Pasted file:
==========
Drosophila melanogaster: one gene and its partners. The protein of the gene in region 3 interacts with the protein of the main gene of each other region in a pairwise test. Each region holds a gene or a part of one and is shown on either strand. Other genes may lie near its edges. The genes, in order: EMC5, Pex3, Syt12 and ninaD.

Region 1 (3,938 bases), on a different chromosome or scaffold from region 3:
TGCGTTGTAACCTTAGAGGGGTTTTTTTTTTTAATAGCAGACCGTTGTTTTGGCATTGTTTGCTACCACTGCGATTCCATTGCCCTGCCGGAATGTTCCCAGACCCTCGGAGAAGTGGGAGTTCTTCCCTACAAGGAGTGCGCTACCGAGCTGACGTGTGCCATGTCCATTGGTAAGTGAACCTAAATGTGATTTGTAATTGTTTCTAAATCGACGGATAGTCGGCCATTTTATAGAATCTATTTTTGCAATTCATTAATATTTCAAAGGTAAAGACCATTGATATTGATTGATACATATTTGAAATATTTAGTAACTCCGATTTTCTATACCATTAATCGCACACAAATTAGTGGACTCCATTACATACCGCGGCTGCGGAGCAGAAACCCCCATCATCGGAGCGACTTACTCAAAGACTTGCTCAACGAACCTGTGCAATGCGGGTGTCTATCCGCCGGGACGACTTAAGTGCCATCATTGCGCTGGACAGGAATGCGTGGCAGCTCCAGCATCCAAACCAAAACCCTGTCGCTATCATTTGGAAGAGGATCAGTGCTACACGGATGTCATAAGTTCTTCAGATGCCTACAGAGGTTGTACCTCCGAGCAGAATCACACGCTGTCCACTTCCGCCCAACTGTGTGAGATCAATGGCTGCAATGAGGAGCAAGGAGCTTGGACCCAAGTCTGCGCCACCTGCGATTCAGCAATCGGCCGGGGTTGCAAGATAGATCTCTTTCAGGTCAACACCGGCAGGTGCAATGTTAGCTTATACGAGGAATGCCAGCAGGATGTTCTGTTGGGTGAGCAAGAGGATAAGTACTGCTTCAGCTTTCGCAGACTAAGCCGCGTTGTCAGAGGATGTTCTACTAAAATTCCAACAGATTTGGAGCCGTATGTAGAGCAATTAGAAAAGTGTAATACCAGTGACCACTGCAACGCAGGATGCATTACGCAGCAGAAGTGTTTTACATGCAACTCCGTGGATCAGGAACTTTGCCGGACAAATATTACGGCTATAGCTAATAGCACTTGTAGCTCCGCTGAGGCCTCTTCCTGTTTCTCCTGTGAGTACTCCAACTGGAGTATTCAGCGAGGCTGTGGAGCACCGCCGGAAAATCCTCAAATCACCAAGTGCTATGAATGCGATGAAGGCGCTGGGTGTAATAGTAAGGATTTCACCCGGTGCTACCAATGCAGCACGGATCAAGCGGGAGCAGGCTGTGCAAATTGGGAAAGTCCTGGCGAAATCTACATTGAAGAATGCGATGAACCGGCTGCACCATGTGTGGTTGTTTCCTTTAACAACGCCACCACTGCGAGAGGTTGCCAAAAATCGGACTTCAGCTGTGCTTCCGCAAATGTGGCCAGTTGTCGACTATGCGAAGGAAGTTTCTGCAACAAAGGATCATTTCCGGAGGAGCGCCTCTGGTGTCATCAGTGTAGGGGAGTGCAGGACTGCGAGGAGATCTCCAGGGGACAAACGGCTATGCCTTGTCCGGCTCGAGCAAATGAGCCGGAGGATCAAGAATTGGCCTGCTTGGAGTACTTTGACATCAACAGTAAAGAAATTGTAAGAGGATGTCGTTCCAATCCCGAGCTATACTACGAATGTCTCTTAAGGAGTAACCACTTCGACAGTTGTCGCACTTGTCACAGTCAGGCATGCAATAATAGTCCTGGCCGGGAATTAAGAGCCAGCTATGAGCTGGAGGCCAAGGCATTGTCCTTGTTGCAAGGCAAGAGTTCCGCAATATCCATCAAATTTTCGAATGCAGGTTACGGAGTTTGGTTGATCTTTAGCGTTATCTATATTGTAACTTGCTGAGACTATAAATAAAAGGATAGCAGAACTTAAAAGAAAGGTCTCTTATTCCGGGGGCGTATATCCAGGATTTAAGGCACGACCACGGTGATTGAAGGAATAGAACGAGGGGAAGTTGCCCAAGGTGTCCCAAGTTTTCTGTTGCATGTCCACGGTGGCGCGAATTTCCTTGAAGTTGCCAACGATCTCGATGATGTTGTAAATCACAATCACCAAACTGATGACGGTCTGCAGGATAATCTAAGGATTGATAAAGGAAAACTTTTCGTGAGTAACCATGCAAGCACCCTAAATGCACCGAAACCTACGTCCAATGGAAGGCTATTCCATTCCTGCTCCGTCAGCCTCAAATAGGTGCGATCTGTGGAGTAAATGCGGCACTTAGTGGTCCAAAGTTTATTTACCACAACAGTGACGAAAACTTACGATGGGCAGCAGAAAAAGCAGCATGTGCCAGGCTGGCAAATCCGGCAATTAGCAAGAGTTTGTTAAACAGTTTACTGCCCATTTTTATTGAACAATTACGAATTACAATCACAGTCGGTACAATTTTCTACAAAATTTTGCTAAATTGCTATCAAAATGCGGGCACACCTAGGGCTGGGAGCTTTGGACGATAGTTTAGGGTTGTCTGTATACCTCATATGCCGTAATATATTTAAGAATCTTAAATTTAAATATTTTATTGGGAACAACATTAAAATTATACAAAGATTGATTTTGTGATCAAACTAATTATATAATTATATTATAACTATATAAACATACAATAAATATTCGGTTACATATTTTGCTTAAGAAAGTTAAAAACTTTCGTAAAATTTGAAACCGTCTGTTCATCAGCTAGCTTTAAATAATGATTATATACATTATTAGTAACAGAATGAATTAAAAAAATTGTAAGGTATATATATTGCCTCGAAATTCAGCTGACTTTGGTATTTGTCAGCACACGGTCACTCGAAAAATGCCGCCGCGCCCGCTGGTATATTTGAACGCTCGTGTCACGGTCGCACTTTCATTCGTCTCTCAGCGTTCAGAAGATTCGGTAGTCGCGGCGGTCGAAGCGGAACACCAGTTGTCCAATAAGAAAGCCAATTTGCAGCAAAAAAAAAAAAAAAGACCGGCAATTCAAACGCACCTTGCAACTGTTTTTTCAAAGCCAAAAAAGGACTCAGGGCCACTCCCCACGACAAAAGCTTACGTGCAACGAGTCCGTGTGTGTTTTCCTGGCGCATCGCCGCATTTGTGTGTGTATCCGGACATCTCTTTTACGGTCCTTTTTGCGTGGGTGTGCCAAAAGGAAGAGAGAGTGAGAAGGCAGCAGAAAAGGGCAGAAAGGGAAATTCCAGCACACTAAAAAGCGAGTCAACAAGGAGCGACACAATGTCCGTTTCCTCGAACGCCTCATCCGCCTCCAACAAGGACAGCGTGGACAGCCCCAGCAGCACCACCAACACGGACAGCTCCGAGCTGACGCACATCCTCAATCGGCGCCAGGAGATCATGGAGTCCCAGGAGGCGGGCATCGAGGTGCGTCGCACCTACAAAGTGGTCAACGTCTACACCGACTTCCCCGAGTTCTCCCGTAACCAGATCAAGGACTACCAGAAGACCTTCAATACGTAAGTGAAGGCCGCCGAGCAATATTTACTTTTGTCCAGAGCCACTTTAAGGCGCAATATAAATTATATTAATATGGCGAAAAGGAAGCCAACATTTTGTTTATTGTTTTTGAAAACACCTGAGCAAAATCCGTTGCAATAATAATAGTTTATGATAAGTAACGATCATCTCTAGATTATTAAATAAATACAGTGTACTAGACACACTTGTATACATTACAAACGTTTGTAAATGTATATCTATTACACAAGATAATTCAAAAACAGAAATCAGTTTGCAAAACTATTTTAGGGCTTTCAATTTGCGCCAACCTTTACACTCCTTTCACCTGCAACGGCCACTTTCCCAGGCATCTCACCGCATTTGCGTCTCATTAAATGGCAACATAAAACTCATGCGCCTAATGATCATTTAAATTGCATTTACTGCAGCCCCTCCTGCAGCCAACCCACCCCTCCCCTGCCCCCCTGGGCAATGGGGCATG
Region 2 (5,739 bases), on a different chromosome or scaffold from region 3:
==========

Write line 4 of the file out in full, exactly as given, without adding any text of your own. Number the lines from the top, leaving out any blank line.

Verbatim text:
Region 2 (5,739 bases), on a different chromosome or scaffold from region 3: